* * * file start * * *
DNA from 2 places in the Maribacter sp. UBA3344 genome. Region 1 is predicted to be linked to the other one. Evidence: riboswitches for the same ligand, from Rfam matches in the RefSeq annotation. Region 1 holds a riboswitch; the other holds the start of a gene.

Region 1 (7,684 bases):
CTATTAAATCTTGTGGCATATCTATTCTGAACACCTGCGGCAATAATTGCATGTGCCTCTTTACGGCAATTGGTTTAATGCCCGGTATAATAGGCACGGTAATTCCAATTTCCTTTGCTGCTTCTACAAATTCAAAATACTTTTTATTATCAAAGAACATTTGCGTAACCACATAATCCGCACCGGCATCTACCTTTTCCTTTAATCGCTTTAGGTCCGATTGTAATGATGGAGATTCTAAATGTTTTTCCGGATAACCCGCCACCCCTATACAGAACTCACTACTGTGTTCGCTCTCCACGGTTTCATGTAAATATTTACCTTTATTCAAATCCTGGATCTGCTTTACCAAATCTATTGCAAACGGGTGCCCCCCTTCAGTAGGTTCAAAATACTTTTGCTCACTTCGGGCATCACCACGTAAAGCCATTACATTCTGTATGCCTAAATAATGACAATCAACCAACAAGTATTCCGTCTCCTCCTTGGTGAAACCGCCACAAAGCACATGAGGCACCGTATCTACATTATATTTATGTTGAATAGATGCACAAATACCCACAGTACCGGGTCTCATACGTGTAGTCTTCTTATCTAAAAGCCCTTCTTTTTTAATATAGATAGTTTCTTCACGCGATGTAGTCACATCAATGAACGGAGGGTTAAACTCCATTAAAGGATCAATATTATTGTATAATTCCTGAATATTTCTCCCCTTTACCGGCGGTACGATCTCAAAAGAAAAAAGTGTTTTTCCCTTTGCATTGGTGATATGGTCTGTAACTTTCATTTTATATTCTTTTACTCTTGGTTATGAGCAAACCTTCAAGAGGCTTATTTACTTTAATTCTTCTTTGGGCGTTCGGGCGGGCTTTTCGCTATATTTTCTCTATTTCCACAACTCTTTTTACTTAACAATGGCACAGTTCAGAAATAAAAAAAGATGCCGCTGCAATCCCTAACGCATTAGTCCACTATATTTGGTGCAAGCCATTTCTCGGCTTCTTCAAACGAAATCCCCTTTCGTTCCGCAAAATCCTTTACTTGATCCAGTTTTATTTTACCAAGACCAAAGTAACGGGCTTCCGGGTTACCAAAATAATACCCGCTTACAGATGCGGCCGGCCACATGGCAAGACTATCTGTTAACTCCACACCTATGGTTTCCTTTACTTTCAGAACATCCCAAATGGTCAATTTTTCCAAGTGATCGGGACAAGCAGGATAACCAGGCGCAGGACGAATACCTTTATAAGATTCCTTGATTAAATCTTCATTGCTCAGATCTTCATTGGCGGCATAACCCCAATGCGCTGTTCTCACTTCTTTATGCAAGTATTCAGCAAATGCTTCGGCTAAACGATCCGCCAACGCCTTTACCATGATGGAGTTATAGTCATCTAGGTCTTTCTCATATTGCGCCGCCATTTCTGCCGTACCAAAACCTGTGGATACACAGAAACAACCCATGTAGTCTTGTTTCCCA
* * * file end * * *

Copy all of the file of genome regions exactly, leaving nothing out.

DNA from 2 places in the Maribacter sp. UBA3344 genome. Region 1 is predicted to be linked to the other one. Evidence: riboswitches for the same ligand, from Rfam matches in the RefSeq annotation. Region 1 holds a riboswitch; the other holds the start of a gene.

Region 1 (7,684 bases):
CTATTAAATCTTGTGGCATATCTATTCTGAACACCTGCGGCAATAATTGCATGTGCCTCTTTACGGCAATTGGTTTAATGCCCGGTATAATAGGCACGGTAATTCCAATTTCCTTTGCTGCTTCTACAAATTCAAAATACTTTTTATTATCAAAGAACATTTGCGTAACCACATAATCCGCACCGGCATCTACCTTTTCCTTTAATCGCTTTAGGTCCGATTGTAATGATGGAGATTCTAAATGTTTTTCCGGATAACCCGCCACCCCTATACAGAACTCACTACTGTGTTCGCTCTCCACGGTTTCATGTAAATATTTACCTTTATTCAAATCCTGGATCTGCTTTACCAAATCTATTGCAAACGGGTGCCCCCCTTCAGTAGGTTCAAAATACTTTTGCTCACTTCGGGCATCACCACGTAAAGCCATTACATTCTGTATGCCTAAATAATGACAATCAACCAACAAGTATTCCGTCTCCTCCTTGGTGAAACCGCCACAAAGCACATGAGGCACCGTATCTACATTATATTTATGTTGAATAGATGCACAAATACCCACAGTACCGGGTCTCATACGTGTAGTCTTCTTATCTAAAAGCCCTTCTTTTTTAATATAGATAGTTTCTTCACGCGATGTAGTCACATCAATGAACGGAGGGTTAAACTCCATTAAAGGATCAATATTATTGTATAATTCCTGAATATTTCTCCCCTTTACCGGCGGTACGATCTCAAAAGAAAAAAGTGTTTTTCCCTTTGCATTGGTGATATGGTCTGTAACTTTCATTTTATATTCTTTTACTCTTGGTTATGAGCAAACCTTCAAGAGGCTTATTTACTTTAATTCTTCTTTGGGCGTTCGGGCGGGCTTTTCGCTATATTTTCTCTATTTCCACAACTCTTTTTACTTAACAATGGCACAGTTCAGAAATAAAAAAAGATGCCGCTGCAATCCCTAACGCATTAGTCCACTATATTTGGTGCAAGCCATTTCTCGGCTTCTTCAAACGAAATCCCCTTTCGTTCCGCAAAATCCTTTACTTGATCCAGTTTTATTTTACCAAGACCAAAGTAACGGGCTTCCGGGTTACCAAAATAATACCCGCTTACAGATGCGGCCGGCCACATGGCAAGACTATCTGTTAACTCCACACCTATGGTTTCCTTTACTTTCAGAACATCCCAAATGGTCAATTTTTCCAAGTGATCGGGACAAGCAGGATAACCAGGCGCAGGACGAATACCTTTATAAGATTCCTTGATTAAATCTTCATTGCTCAGATCTTCATTGGCGGCATAACCCCAATGCGCTGTTCTCACTTCTTTATGCAAGTATTCAGCAAATGCTTCGGCTAAACGATCCGCCAACGCCTTTACCATGATGGAGTTATAGTCATCTAGGTCTTTCTCATATTGCGCCGCCATTTCTGCCGTACCAAAACCTGTGGATACACAGAAACAACCCATGTAGTCTTGTTTCCCA